Iterative Kernel PCA for image modeling

In contrast to other patch-based modeling approaches such as PCA, ICA or sparse coding, KPCA is capable of capturing nonlinear interactions of the basis elements of the image. The original form of KPCA, however, can be only applied to strongly restricted image classes due to the limited number of training examples that can be processed. We therefore propose a new iterative method for performing KPCA, the Kernel Hebbian Algorithm.


Kernel Principal Component Analysis

We investigate the analysis of images based on kernel PCA (KPCA). Memory and time complexity are, however, major obstacles for applying KPCA to huge image databases. The generalized Hebbian algorithm (GHA) provides an efficient implementation of linear PCA with smaller demands on memory complexity. Accordingly, we study the transfer of this property to KPCA by kernelizing the GHA.

The basic idea of KPCA for image analysis is to nonlinearly map the data into a Reproducing Kernel Hilbert Space (RKHS) F and then perform linear PCA in F. The architecture of KPCA for the extraction of the first principal component is depicted in Fig. 1. A patch of a natural image is fed into the KPCA analyzer. A nonlinear map is then applied to map the input into the RKHS F, where the inner product with the principal axis w is computed. These two operations are in practice performed in one single step using the kernel function . By expanding the solution w as a linear combination of mapped samples, KPCA indirectly performs PCA in F only based on the kernel function.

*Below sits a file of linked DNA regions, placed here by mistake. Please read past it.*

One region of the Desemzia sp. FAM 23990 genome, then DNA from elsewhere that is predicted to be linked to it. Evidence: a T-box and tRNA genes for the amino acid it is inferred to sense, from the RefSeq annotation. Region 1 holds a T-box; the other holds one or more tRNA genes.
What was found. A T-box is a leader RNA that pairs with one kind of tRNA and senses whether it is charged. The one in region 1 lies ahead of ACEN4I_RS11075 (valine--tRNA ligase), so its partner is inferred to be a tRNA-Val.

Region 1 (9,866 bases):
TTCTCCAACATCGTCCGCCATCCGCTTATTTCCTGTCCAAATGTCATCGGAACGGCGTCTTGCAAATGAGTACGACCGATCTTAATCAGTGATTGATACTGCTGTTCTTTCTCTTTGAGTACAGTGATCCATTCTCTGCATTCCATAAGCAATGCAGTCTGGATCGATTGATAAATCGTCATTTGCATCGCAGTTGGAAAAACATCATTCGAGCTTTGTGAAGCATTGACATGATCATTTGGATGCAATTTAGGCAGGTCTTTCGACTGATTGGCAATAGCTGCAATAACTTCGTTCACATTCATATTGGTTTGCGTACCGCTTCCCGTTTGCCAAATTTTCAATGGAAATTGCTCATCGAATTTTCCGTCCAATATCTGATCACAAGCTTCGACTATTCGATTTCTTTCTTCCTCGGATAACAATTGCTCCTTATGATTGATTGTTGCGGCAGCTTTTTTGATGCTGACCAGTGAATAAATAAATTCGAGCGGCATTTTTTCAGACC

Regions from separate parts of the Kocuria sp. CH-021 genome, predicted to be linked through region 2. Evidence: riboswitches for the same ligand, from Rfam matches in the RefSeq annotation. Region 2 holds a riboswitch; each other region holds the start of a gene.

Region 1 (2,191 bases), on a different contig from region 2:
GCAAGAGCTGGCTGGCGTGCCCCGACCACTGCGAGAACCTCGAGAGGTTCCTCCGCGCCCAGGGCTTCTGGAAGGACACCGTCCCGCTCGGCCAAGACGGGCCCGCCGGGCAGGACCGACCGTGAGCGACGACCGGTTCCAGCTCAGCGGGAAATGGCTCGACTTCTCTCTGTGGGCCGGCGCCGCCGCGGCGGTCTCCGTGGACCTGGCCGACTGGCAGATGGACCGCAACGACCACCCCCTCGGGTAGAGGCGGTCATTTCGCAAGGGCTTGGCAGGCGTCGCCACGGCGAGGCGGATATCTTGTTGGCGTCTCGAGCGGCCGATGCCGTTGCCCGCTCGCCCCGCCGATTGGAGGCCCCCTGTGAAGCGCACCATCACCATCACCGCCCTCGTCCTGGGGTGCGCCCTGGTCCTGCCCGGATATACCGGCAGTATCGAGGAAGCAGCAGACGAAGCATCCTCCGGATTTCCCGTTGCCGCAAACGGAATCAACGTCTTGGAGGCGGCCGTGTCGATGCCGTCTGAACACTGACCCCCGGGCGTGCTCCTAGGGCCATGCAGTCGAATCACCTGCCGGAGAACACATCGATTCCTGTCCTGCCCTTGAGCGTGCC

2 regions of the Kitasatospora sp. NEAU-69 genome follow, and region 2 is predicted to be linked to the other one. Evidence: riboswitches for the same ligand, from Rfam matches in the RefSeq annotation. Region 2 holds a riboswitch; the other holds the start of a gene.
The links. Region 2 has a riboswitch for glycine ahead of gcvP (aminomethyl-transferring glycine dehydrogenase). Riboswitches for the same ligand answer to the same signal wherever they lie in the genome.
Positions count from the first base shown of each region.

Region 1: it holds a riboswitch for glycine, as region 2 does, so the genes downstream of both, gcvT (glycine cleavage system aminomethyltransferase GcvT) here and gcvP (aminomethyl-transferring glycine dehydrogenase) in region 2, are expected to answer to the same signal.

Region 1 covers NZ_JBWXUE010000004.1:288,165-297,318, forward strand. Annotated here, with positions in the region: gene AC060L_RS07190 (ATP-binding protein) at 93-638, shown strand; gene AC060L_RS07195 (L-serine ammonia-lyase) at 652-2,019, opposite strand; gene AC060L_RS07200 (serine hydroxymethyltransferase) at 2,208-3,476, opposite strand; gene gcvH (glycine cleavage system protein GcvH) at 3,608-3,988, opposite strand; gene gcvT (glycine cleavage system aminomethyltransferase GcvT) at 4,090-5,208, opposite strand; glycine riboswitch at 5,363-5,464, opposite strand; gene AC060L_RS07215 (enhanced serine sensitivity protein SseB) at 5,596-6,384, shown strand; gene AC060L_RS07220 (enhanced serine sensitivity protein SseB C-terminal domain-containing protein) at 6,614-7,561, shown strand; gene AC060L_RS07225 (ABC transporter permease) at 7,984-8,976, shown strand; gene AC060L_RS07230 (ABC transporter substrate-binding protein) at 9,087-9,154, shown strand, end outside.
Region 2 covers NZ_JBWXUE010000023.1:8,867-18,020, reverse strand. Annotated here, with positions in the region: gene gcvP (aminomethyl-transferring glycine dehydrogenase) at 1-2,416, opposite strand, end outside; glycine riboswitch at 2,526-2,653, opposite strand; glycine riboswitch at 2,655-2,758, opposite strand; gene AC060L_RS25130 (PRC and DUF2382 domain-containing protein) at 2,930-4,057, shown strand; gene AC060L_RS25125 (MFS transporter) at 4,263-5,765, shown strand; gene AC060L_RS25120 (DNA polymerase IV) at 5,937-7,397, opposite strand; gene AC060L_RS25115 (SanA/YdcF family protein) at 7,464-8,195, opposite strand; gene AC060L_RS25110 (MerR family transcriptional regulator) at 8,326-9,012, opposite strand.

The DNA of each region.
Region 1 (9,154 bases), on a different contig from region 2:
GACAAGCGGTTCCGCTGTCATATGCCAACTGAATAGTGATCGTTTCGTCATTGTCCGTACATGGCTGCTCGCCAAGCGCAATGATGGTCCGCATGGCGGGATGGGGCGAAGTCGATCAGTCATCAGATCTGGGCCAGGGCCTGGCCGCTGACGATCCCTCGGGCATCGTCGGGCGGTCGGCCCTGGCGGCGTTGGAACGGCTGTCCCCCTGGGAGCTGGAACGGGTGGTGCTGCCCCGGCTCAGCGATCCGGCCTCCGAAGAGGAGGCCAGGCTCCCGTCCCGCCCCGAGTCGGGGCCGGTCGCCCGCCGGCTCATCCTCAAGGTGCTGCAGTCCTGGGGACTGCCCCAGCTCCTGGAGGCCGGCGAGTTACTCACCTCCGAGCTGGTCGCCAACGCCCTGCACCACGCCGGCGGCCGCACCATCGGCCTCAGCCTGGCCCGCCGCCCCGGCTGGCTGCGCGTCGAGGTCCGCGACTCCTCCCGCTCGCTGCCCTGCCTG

Kernel Hebbian Algorithm

In the original KPCA formulation, the combination coefficients are computed by diagonalizing the Gram matrix for all sample patterns, which is prohibitive for natural images due to memory complexity. As a nonlinear extension of the  Hebbian algorithm, the Kernel Hebbian Algorithm (KHA) estimates them iteratively based on the correlation between the mapped patterns and the system output y in F, which can be efficiently computed based on kernels. This relieves the burden of working directly in a possibly very high-dimensional RKHSs and storing the whole gram matrix.

Single-frame superresolution

Figs. 3 and 4 show applications of the KHA to image super-resolution. The problem is to reconstruct a high-resolution image based on a low-resolution image. It requires prior knowledge which in our case will be provided by the kernel principal components of a representative dataset of high-resolution image patches. To reconstruct a super-resolution image from a low-resolution image which was not contained in the training set, we first scale up the image to the same size as the training images, then map the image into the F, and project it into the KPCA subspace corresponding to a limited number of principal components. This reconstruction in F is projected back into the input space by preimage techniques.

Image denoising

Fig. 5 shows applications of the KHA to image denoising. No clean training images are required. Instead, it is assumed that the noise mainly contaminates the kernel principal components (KPCs) with small eigenvalues. Thus, a truncated KPC expansion of the noisy image leads automatically to a denoising effect. The KHA is trained and tested on the same data set.